3Q 2017 Investment Grade Credit Market Commentary
Spreads moved close to multi-year tights during the quarter due to the combination of
an improved macroeconomic backdrop and strong corporate fundamentals. In addition,
reduced expectations of monetary tightening helped risk assets outperform because
central banks took a more dovish tone due to weak inflation data. Despite escalating
tension with North Korea, volatility remained exceptionally low during the quarter. Lately,
credit spreads have generally been driven by macro factors rather than sector-specific
issues. This is evidenced by the dispersion of spreads by sector, which is now at a multiyear
The synchronized global economic upturn continued in the third quarter. However,
inflation remains weak, causing global central banks to stay dovish and reduce fears
of a rapid adjustment to monetary policy. Nevertheless, the U.S. Federal Reserve (Fed)
remains committed to a gradual reduction in monetary accommodation and announced
plans to taper the size of its balance sheet beginning in October.
The Treasury curve flattened during the quarter, with short-term interest rates rising
faster than longer-term rates. The two-year U.S. Treasury rate rose 0.10% while the fiveyear
U.S. Treasury rate rose 0.05%. The 10-year and 30-year rates each increased 0.03%.
The slope of the two-to-ten-year Treasury curve fell from 0.92% to 0.85%.
The Bloomberg Barclays Capital U.S. Corporate Index, a proxy for the overall corporate
fixed-income market, had an excess return of 0.87% when compared to similar-duration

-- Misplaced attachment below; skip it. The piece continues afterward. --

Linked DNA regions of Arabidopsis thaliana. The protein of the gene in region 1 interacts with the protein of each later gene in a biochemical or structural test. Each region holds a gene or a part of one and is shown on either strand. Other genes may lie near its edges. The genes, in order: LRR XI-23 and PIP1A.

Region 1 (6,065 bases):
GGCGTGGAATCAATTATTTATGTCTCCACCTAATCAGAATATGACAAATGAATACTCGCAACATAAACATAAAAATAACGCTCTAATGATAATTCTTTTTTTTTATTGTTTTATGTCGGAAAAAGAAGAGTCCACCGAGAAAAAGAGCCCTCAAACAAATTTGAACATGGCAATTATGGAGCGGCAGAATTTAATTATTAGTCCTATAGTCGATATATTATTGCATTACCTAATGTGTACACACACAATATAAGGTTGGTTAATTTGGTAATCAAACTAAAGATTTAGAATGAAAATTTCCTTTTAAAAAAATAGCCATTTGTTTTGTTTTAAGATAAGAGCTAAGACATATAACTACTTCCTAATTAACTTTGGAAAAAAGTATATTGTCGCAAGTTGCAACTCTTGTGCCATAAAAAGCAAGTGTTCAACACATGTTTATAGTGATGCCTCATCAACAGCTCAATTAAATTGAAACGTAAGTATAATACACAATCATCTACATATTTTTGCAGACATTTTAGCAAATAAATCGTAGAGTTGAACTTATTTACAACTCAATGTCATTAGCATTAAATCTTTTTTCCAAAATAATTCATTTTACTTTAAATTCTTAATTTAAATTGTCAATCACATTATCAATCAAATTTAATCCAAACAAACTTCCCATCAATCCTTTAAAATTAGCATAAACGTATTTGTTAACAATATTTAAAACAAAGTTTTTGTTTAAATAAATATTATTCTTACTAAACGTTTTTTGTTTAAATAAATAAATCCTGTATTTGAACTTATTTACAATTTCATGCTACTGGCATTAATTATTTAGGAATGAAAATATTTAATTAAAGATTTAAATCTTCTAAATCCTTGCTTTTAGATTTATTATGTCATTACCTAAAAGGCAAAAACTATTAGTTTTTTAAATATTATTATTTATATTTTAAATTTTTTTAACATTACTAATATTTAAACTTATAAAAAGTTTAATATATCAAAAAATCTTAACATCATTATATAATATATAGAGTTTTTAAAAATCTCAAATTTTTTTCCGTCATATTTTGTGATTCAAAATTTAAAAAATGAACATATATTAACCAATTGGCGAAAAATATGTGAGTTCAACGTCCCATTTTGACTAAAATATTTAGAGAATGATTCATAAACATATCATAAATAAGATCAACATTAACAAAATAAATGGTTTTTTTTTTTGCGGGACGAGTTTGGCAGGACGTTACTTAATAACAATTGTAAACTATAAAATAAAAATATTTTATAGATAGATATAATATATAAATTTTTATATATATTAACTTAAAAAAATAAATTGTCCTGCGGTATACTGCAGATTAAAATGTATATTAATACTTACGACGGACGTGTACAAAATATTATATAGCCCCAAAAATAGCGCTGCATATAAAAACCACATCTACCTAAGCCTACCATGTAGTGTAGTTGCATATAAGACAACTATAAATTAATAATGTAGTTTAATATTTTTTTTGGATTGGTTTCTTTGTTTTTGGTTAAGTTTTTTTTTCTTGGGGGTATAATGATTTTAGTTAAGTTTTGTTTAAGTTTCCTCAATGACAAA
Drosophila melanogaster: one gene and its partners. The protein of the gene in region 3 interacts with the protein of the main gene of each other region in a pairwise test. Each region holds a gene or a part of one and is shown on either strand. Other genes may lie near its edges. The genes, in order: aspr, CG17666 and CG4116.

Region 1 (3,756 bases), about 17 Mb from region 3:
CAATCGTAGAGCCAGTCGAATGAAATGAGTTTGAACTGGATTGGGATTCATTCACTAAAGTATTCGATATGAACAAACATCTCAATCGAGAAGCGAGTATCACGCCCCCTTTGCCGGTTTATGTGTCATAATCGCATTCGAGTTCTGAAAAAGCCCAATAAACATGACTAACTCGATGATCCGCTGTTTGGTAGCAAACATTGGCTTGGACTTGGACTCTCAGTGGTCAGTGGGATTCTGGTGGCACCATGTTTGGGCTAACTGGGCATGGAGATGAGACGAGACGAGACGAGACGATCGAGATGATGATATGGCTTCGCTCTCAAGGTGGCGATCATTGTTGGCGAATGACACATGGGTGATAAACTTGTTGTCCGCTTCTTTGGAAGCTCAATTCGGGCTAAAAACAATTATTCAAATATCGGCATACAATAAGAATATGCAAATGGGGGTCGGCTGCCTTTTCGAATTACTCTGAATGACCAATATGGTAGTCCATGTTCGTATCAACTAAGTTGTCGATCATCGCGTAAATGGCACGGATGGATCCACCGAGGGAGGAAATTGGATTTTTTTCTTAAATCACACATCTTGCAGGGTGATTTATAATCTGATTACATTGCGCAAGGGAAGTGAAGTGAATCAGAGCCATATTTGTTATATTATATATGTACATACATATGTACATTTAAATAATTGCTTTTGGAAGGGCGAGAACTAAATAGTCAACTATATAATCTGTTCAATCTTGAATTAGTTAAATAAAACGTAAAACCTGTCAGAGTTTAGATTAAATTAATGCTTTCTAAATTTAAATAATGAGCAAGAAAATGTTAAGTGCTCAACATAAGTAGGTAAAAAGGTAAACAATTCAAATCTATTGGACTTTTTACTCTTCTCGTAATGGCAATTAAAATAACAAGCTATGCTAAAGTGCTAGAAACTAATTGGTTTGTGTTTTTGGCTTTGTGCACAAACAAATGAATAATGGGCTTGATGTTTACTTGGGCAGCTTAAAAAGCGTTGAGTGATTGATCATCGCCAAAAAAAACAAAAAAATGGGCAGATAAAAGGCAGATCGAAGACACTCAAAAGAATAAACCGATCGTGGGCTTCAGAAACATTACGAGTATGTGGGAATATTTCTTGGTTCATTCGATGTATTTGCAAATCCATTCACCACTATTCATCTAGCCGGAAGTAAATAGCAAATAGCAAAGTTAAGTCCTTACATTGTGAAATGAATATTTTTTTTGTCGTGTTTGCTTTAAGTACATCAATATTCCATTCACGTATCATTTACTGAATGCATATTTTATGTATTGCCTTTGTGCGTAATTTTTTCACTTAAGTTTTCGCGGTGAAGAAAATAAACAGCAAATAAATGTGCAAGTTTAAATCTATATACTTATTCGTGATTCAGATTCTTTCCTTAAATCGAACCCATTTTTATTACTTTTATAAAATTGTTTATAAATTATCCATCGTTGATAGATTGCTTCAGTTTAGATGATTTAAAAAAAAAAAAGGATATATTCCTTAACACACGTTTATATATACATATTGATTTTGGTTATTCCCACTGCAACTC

U.S. Treasury securities. Excess return performance was consistent across sectors, with
utilities returning 1.05%, financials 0.86%, and industrials 0.85%. The best-performing
industries were metals & mining, refining, independent energy, oilfield services, and
integrated energy. The worst-performing industries were lodging, supermarkets, cable
satellite, other finance, and packaging. Emerging market debt and high yield corporate
bonds also had positive excess returns during the quarter at 1.86% and 1.60%,
Outlook and strategy
Continued global economic strength remains supportive of valuations. Ongoing asset
purchases by central banks globally will contribute to continued investor demand
for yield. However, expectations for reductions in stimulus will be a key test of
market volatility. Additionally, uncertainty regarding the implementation of the U.S.
presidential administration’s tax-reform policies remains a key risk.
Fundamentals within investment grade corporates remain stable. Earnings are
improving although leverage continues to be relatively high. Technicals remain strong
because investors continue to seek the yield and liquidity of the sector. Spreads are
likely range-bound, with modest tightening potential.
Within the investment grade corporate allocation, main portfolio industry
overweights include U.S. money center banks, Yankee banks, healthcare, tobacco,
wirelines, and paper. Primary underweights include property and casualty insurance,
finance companies, capital goods, integrated energy, refining, pharmaceuticals,
automotive, and retailers.
Within below investment grade corporate bonds, corporate balance sheets remain
stable and default rates continue to decline. Technicals are mixed with volatile retail
fund flows. However, net new-issuance remains low, with the majority of issuance used
for refinancing. Yields provide a cushion against rising rates although upside potential
is limited. The portfolio’s out-of-index allocation to below investment grade corporate
bonds was maintained due to stable fundamentals.
A modest increase in growth in emerging markets has been sustained this year, with
a slow pace of global rate-increases providing breathing room. However, emerging
market economies are likely to see some slowing heading into year-end. Technicals are
strong due to record fund inflows and negative net new issuance. Valuations are mixed
and opportunities remain company and region specific. Due to strong technicals,
exposure to the sector remains overweight.
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